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Unlocking the Benefits of a Healthier You

Reasons to Lose the Weight

Your health is a priceless treasure, and understanding the profound impact of weight on your well-being is the first step towards a healthier and happier life. In this section, we’ll explore the various health risks associated with obesity and how taking control of your weight can significantly reduce these risks. Let’s embark on a journey to better health and vitality, one reason at a time.

reasons to lose

Unveiling the Truth: Obesity and Your Health

Health Facts about Obesity

We are built from the food we eat, and approximately 60% of all Americans are overweight. The vast majority of overweight persons are this way because they simply do not burn up the fuel they take in. But there are rare circumstances in which abnormalities in metabolism lead to uncontrolled storage of fat. It takes approximately 3,500 excess calories (more food or drink taken in than burned off in exercise) for most people to develop one extra pound of fat.

Active Living: Calorie Count

Sleeping: 65

Sitting: 85

Walking: 150

Golf: 125

Tennis: 250

Swimming, brisk: 425

Racquetball/Handball: 450

Jogging: 600

Cross-Country Skiing: 700

Running: 800

Types of Obesity

Obesity, resulting from overindulgence in food, typically manifests as a condition that affects the entire body. This form of obesity is commonly referred to as exogenous obesity. On the other hand, endogenous obesity, caused by hormonal irregularities, leads to a distinctive and uneven distribution of excess weight, often characterized by notably enlarged hips in contrast to a thinner upper body.

Childhood obesity, in particular, contributes to a significant rise in the overall count of fat cells within the body. A child with excess body fat may carry this burden into adulthood, accumulating as many as 50 billion surplus fat cells. These individuals often face a lifelong struggle with weight management.

Adult-onset obesity, which is more prevalent, is distinguished not by an increase in the quantity of fat cells but rather by an enlargement of the existing fat cells.

Relative Increase of Diseases with Obesity

Many diseases are associated with obesity. If a person is 25% overweight, the death rate is 1.7 times normal. For those 40% overweight, the death rate increases to 2.2 times normal.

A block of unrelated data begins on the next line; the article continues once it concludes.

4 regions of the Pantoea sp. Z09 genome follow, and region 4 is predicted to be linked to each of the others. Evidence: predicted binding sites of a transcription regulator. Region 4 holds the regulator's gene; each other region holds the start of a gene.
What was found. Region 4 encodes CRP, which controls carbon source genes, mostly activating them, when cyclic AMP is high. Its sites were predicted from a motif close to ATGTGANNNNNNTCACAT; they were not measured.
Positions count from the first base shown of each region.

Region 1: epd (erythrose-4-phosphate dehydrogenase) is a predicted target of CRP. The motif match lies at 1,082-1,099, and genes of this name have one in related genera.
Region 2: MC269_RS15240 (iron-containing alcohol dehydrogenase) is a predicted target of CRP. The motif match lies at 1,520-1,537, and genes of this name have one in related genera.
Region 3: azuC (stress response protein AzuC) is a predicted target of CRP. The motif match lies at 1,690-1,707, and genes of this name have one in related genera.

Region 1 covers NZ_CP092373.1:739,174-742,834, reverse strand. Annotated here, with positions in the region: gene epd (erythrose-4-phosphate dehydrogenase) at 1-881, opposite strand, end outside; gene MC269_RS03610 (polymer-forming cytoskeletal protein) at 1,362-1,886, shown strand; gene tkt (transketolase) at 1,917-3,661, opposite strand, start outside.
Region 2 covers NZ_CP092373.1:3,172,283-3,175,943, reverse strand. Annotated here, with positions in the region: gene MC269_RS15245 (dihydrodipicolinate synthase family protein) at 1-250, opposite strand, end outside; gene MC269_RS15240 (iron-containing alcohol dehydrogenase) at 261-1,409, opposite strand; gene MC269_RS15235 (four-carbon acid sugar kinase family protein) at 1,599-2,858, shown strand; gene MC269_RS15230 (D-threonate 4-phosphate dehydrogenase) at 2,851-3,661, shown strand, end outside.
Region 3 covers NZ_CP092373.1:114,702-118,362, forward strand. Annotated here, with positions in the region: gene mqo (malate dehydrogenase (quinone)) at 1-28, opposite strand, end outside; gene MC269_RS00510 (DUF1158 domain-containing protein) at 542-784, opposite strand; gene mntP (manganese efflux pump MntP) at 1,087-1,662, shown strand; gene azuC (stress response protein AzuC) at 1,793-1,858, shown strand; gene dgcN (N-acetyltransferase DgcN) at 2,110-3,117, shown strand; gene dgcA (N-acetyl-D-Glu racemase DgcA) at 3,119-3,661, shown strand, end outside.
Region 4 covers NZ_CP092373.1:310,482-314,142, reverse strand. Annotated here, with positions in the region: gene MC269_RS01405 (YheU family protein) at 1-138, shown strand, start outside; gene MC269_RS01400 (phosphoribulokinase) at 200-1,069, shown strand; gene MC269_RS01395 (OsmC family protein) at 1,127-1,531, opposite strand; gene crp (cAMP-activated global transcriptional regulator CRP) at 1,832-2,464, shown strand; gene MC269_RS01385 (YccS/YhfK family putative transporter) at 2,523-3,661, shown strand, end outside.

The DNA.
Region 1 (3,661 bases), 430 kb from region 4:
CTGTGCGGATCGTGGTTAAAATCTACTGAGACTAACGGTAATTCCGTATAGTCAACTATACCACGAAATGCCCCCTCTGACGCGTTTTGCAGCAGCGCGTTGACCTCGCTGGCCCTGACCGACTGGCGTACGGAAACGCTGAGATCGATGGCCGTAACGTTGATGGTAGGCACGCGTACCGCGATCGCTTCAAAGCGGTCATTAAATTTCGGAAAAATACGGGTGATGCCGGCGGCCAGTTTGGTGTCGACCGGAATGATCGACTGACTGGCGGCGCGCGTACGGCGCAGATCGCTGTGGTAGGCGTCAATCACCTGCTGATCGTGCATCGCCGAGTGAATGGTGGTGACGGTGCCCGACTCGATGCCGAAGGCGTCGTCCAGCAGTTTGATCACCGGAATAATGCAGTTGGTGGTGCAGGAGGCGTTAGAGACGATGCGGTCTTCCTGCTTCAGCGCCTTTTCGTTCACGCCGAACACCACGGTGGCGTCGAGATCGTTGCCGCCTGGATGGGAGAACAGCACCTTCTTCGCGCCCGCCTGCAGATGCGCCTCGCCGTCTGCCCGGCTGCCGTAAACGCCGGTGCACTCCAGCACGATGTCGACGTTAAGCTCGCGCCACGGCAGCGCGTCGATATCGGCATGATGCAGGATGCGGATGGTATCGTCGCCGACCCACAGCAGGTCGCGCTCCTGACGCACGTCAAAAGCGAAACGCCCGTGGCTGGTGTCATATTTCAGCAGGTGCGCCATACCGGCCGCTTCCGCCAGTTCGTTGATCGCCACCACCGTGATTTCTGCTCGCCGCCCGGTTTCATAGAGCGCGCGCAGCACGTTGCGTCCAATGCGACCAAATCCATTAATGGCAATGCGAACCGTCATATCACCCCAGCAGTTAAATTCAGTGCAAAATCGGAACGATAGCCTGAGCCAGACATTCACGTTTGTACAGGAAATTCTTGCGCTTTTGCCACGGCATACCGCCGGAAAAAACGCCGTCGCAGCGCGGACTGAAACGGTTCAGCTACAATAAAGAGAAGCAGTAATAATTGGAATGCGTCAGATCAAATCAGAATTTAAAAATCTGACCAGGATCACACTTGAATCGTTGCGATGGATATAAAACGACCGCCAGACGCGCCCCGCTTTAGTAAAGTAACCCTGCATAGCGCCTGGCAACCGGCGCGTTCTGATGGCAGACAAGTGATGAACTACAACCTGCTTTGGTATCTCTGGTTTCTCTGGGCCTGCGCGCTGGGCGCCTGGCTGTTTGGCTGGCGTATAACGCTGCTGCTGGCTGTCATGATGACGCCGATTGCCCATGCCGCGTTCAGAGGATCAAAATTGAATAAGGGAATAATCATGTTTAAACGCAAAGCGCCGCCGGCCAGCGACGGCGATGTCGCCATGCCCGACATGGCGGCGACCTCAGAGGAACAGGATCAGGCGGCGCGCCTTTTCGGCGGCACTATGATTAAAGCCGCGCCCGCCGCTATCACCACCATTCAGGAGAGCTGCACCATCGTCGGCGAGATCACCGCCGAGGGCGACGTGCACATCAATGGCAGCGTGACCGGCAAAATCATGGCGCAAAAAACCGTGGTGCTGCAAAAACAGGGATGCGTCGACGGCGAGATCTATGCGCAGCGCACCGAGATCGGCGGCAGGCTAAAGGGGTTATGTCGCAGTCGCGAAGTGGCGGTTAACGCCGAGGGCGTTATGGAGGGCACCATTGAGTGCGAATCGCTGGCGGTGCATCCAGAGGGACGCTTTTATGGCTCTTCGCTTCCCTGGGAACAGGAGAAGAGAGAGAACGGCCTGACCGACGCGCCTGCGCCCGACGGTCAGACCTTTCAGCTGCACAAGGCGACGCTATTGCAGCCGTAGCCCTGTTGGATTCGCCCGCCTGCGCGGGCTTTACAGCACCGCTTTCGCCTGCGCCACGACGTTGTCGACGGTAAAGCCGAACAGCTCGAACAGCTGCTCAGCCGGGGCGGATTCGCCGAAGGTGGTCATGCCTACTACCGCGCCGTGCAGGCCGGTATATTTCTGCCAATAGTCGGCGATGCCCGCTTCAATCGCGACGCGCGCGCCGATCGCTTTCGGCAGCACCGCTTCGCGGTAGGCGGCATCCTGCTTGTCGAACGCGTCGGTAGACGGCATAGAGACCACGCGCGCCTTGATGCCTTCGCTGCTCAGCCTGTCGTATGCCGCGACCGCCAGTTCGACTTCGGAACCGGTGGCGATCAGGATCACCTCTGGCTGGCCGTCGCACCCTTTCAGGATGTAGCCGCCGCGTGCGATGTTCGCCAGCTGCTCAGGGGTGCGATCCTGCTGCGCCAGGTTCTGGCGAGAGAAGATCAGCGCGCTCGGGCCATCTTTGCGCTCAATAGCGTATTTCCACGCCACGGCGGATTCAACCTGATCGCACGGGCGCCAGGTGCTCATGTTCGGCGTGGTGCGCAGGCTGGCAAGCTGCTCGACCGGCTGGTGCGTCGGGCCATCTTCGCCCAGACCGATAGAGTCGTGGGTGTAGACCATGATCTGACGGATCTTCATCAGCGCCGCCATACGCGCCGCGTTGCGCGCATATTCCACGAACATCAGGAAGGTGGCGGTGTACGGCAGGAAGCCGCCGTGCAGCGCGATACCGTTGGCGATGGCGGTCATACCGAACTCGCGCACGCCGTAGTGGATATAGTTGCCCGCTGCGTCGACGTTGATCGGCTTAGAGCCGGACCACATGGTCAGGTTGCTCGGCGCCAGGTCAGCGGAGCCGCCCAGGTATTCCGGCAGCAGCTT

Approximately 25 million Americans suffer from high blood pressure, and obesity is one of the chief factors for its occurrence. Extra fat puts an added strain on the entire circulatory system, leading to high blood pressure, strokes, heart attacks and many other problems.


Hardening of the arteries, known medically as arteriosclerosis, is a disease of aging, but can
sometimes be seen in obese children as young as 5 or 6 years of age. Yellowish -white plaques with cholesterol and calcium deposits cause these arteries to be come rigid and result in high blood pressure, heart attacks, and strokes.

Angina Pectoris

Angina pectoris literally means “strangling of the chest.” It is caused by a temporary insufficiency in blood supply to the heart muscle itself. Symptoms include a feeling of a heavy weight over the chest, pain extending to the chest and arms (especially in
the left), and relief with rest. Common precipitating factors of angina pectoris in obese patients include heavy meals, exertion, cold and smoking.

Myocardial Infarction

Heart attacks are the leading cause of death in the United States. A heart attack occurs when one of the coronary arteries taking blood to the heart muscle is clogged with a blood clot or cholesterol plaque, and the heart muscle is deprived of sufficient nutrition. Over one-half of all patients suffering a first heart attack die before even reaching the hospital. Obesity is one of the leading causes of heart attacks.


Strokes are caused by bleeding or blood clots occurring within the brain . Approximately two-